Generation of Hematopoietic Stem Cells from In Vitro Origin

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2020-BAO-68927
Researchers at Purdue University have developed a new means to efficiently generate hematopoietic stem cells for use in blood diseases, cancer therapy and regenerative medicine. Humans generate specific red and white blood cell types from a common precursor, the hematopoietic stem cell (HSC). HSC transplantation is an important therapeutic option for many blood diseases, cancers and immunodeficiencies, replacing diseased blood cell populations. However, HSCs are currently in short supply as they are typically extracted from humans.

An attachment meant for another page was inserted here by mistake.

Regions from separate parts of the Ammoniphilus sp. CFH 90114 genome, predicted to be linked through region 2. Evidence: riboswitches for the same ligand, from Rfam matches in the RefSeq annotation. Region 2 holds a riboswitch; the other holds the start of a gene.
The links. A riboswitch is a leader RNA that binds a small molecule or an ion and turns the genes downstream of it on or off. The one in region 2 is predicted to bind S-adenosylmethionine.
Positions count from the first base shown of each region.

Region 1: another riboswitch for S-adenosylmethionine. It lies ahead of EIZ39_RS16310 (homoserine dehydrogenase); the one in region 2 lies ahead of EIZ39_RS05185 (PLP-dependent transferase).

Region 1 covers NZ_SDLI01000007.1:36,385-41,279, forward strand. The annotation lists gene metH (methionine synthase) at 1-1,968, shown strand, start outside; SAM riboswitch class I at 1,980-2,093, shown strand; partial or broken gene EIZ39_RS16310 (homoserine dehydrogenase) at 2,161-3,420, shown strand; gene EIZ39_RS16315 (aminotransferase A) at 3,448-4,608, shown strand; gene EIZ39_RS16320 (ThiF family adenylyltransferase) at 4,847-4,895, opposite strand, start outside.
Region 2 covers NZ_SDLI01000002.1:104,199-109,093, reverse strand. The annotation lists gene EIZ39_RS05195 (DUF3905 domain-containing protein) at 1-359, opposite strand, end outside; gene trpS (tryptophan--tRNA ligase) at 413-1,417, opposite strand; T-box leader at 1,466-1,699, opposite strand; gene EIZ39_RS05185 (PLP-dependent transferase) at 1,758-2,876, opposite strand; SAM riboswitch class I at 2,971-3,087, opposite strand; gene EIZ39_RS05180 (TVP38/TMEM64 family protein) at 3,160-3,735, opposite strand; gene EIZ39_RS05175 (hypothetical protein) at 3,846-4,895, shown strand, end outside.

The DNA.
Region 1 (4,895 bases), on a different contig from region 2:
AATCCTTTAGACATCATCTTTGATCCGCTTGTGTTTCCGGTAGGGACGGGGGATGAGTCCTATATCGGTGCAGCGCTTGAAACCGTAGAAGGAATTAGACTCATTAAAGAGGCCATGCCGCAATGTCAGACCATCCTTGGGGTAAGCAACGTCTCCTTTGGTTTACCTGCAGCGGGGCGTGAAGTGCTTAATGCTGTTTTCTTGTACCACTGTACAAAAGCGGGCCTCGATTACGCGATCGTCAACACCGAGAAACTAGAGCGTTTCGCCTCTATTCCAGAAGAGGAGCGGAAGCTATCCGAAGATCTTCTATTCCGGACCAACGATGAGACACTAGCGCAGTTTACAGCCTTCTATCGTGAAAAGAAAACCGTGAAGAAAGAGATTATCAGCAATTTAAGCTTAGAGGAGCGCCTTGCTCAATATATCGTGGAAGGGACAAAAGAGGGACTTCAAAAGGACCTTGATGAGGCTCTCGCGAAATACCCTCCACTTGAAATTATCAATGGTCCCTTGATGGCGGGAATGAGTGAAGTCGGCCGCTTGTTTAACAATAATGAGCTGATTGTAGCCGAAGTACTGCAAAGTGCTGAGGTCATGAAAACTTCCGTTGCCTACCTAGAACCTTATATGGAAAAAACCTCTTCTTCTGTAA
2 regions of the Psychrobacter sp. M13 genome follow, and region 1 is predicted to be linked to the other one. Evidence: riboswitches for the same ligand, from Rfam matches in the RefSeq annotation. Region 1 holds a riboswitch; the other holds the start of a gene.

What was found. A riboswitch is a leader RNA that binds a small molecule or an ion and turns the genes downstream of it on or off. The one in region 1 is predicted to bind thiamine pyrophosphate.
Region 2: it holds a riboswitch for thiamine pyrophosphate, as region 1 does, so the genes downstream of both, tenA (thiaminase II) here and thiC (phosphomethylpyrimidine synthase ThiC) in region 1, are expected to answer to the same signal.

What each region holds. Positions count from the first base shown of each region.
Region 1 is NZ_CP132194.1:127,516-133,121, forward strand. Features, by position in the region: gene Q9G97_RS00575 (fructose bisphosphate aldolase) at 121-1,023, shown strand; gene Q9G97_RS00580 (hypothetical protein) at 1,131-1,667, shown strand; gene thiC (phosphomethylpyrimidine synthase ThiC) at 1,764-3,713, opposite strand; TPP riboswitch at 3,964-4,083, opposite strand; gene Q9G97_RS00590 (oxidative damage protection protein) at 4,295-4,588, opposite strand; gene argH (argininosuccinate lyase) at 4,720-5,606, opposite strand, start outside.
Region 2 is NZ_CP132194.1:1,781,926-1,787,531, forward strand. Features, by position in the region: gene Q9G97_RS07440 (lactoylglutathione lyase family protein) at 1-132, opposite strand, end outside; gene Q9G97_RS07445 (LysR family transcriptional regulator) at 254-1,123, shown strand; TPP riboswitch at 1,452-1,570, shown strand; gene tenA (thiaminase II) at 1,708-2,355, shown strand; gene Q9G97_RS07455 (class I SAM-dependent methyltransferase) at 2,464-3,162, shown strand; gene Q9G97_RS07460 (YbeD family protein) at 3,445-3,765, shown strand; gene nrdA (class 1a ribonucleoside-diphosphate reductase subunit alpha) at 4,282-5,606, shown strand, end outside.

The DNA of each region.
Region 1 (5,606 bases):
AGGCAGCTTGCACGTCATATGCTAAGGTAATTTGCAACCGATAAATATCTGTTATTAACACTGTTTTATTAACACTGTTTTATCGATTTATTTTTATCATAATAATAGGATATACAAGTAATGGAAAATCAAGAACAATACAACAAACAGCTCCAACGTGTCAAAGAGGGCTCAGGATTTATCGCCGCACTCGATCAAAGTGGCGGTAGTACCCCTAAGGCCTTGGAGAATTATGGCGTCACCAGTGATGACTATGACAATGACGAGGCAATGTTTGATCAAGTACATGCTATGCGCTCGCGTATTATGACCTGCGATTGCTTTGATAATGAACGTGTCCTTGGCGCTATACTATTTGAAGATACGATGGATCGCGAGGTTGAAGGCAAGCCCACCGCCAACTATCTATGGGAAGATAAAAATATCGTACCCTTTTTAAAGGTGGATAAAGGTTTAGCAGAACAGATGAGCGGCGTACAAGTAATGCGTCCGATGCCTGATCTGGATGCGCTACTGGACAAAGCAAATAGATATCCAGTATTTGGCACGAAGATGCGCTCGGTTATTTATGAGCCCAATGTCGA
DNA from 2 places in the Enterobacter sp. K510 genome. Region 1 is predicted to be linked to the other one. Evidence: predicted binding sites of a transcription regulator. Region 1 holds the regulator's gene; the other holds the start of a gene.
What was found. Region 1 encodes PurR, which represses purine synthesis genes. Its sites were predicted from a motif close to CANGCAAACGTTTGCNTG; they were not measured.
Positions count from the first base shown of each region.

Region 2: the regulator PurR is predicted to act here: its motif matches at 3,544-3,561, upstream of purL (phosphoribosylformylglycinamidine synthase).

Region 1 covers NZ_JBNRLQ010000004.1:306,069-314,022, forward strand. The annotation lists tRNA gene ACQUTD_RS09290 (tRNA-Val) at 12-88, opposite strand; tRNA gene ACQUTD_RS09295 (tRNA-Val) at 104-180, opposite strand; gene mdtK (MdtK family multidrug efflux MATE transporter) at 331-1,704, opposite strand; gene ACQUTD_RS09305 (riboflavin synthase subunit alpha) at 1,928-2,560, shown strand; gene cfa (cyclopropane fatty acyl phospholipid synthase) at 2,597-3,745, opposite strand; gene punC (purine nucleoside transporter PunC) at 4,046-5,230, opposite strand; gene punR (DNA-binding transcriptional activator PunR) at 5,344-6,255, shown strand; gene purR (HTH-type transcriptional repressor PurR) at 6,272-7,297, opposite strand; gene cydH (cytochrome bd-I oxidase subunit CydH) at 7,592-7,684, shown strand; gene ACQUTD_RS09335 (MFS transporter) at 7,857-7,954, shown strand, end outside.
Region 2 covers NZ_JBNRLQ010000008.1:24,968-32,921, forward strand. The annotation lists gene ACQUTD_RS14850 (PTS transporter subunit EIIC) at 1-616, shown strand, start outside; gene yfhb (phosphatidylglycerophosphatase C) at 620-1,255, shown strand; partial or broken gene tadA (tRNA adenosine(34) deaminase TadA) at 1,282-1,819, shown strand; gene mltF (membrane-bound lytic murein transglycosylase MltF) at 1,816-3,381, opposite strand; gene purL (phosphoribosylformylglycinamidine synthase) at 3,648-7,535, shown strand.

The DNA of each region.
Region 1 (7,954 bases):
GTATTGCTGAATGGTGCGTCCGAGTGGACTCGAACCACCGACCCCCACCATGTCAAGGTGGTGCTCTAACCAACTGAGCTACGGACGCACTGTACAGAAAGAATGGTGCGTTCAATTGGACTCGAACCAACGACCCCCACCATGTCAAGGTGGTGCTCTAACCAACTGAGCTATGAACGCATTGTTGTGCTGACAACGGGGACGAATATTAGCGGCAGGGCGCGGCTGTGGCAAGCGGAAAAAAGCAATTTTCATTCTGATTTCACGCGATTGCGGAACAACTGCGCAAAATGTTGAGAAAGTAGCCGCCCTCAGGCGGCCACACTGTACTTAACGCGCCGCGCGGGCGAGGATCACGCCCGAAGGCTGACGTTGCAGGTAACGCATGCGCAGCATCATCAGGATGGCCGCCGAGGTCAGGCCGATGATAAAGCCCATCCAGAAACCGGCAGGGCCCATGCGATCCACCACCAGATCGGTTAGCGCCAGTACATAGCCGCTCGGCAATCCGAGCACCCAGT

The Purdue University researchers have responded to this need by developing a serum-free, in vitro directed differentiation protocol to generate human HSCs from pluripotent stem cells. These HSCs have been proven capable of generating white and red blood cell progeny. In further validation of this technology, the HSCs implanted into zebrafish embryos colonized the hematopotietic tissues of the growing chimeric fish. Altogether, this technology provides a needed step towards production of HSCs to treat patients suffering from blood diseases, cancer and immunodeficient conditions.

Advantages:
-Increased HSC production
-No human blood or serum needed
-Cost-effective and reproducible

Potential Applications
-Biomanufacturing
-Cell Therapy
-Cancer Treatment
-Regenerative Medicine
Feb 22, 2021
PCT-Patent
WO
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Feb 28, 2020
Provisional-Patent
United States
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